29. Tools for functional genomics dataset visualization and analysis

Arpad Danos

Arpad Danos is involved with CIViC (Clinical Interpretation of Variants in Cancer, www.civicdb.org) as an editor, and works on training and development of the CIViC data model to integrate new cancer variant classification guidelines, and keep pace with the rapidly evolving field of clinical cancer variant interpretation.


Arpad Danos, Zach Skidmore, Haolin Shen, Christina Gurnett, Josh Rubin, Dustin Baldridge, Barak Cohen, Malachi Griffith, Obi L. Griffith

Washington University School of Medicine, St. Louis, MO, USA

Functional genomics, which involves massively parallel experimentation on a large set of variants (e.g., saturation mutagenesis of missense mutations) from a single gene, leveraging next generation sequencing, has emerged as an active area to gain large datasets. Visualization and analysis requires specialized tools that work with large volumes of parameterized data. To address this general problem, we developed a functional genomics data visualizer which was used with multiple TP53 datasets associated with loss of function and dominant negative activity. We have curated a validation set of ~100 TP53 variants drawn from biomedical literature, and this curation is being entered into the CIViC database (www.civicdb.org). We also performed clustering analysis on TP53 datasets to classify variants by functional type.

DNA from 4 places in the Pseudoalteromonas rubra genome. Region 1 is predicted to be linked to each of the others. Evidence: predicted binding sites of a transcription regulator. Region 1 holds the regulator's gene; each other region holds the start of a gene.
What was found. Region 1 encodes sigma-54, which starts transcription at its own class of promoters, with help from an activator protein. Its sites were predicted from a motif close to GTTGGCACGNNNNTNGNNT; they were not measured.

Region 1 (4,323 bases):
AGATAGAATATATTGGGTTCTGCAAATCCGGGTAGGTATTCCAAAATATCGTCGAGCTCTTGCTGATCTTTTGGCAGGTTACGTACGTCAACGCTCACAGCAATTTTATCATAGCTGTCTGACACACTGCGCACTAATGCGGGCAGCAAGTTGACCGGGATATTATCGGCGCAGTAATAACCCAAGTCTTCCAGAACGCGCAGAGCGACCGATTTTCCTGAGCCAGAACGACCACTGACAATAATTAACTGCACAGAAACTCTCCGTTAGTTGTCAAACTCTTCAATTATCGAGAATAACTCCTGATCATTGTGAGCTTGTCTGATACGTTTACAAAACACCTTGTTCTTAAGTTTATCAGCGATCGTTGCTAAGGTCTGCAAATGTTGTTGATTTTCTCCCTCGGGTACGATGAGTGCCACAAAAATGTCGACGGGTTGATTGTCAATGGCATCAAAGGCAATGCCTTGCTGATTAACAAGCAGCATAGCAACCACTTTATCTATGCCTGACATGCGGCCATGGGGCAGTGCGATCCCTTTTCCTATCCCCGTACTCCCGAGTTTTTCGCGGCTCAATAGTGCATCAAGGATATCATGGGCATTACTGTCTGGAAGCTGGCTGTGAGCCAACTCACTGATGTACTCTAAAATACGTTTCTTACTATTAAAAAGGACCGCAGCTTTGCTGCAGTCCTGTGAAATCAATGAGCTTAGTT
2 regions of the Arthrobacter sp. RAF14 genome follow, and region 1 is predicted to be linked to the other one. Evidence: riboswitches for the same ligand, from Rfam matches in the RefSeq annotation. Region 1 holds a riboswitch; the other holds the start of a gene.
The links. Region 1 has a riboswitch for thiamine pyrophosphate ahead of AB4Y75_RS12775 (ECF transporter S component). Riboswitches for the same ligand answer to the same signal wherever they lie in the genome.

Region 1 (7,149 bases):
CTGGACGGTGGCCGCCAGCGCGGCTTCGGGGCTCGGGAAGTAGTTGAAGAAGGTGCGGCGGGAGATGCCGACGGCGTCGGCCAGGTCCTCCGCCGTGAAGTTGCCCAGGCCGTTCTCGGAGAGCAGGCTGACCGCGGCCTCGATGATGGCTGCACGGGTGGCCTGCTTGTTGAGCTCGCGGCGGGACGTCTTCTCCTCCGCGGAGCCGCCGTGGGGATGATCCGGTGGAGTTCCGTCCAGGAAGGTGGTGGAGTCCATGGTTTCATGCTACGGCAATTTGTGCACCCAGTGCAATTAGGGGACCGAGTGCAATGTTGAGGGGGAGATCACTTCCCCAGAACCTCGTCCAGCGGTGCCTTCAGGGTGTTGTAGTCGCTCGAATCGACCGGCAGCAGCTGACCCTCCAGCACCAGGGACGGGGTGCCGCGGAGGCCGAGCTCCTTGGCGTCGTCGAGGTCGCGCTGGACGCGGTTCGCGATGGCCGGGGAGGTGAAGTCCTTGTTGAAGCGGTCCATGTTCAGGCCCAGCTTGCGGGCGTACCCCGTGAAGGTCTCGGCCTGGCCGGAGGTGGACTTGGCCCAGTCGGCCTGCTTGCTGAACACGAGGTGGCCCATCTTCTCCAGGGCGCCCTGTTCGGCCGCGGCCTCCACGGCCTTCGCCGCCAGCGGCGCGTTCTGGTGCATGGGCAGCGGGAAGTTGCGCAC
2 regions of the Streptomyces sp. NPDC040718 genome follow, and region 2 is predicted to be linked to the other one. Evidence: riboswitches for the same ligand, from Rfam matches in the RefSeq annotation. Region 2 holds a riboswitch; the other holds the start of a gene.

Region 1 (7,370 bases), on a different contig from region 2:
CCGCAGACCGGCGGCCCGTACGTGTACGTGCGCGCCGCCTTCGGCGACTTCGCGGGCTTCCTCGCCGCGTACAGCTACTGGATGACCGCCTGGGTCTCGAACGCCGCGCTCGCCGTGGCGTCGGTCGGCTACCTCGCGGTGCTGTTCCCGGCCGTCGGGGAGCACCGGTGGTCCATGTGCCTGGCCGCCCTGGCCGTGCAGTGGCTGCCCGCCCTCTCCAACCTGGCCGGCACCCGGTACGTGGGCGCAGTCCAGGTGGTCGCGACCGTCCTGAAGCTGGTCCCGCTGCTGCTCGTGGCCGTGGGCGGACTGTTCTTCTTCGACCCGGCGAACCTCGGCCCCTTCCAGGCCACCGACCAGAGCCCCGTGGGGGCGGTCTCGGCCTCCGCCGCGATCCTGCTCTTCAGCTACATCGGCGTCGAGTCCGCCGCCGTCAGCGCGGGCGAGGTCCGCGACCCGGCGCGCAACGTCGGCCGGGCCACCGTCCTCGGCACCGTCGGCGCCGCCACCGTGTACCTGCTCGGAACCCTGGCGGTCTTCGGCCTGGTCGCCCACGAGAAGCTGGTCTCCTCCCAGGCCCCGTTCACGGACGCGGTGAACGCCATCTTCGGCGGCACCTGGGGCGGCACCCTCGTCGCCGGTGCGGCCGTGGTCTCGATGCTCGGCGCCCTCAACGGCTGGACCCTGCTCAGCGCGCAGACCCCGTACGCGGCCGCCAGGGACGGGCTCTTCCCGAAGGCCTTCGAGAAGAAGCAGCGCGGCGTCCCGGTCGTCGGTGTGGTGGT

Written in R shiny, our visualizer provides a convenient way to explore data related to these assays, including how well the assay covered the genomic space, the relative signal of a mutation related to the entire assay, and a way to compare across assays. Setup is straightforward, requiring just a yaml file for configuration. For the TP53 validation set, literature is searched for biomedical assays focusing on individual variants, and curated as CIViC Functional Evidence Items. Clustering analysis is performed with R, and compared to the validation dataset. Thus Far, we clustered 4 experimental variables over 1041 TP53 variants drawn from 2 functional genomics datasets into categories of loss of function or no change. When compared to a smaller validation set, classifications were as expected, suggesting possible predictive value.